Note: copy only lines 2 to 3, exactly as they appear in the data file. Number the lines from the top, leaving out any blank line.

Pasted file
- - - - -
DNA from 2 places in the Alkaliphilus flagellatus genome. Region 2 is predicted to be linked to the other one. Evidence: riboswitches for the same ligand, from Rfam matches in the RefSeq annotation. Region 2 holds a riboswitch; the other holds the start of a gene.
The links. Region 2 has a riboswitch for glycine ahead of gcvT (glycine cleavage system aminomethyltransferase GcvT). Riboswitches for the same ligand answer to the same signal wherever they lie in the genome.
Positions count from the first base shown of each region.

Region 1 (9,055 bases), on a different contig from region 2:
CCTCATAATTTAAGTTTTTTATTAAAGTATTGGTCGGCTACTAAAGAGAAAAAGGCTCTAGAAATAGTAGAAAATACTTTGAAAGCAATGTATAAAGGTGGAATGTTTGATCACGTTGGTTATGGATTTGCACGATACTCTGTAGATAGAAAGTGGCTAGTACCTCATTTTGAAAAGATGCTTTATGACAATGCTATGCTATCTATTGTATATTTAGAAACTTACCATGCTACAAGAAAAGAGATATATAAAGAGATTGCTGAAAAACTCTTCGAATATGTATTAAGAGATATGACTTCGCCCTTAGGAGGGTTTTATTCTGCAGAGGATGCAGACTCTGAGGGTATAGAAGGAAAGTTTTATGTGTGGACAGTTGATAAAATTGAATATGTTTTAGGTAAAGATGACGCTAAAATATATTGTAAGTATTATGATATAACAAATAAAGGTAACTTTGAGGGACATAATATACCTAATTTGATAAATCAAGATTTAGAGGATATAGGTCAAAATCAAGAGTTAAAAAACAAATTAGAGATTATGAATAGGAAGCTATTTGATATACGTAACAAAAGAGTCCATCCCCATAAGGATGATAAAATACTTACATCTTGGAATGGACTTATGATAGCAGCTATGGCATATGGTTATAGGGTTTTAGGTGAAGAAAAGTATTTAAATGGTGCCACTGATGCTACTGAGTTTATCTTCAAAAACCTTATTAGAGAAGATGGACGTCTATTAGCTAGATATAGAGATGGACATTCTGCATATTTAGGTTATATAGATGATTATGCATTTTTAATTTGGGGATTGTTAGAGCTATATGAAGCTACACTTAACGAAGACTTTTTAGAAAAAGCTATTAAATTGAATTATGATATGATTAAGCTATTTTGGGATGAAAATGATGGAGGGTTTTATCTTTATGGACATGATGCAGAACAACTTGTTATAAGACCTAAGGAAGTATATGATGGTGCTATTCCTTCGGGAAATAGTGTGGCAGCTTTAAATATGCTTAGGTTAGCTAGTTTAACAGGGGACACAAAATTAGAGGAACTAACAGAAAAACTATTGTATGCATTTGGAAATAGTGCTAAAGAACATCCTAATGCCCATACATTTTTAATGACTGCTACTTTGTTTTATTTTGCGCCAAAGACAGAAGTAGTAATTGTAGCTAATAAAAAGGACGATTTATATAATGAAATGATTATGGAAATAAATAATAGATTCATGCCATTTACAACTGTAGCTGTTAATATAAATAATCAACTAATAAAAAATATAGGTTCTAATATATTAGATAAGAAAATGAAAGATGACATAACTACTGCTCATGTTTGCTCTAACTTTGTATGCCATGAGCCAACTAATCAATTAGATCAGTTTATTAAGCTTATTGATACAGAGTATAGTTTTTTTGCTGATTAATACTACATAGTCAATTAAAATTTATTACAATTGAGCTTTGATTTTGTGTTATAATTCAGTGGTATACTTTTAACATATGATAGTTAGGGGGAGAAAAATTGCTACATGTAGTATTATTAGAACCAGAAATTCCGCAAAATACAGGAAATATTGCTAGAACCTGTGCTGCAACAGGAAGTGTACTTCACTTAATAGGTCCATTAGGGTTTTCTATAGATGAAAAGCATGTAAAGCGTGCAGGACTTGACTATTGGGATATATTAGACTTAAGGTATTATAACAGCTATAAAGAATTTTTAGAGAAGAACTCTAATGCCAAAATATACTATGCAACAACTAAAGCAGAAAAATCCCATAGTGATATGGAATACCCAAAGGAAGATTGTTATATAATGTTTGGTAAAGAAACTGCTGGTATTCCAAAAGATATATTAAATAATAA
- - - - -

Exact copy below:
The links. Region 2 has a riboswitch for glycine ahead of gcvT (glycine cleavage system aminomethyltransferase GcvT). Riboswitches for the same ligand answer to the same signal wherever they lie in the genome.
Positions count from the first base shown of each region.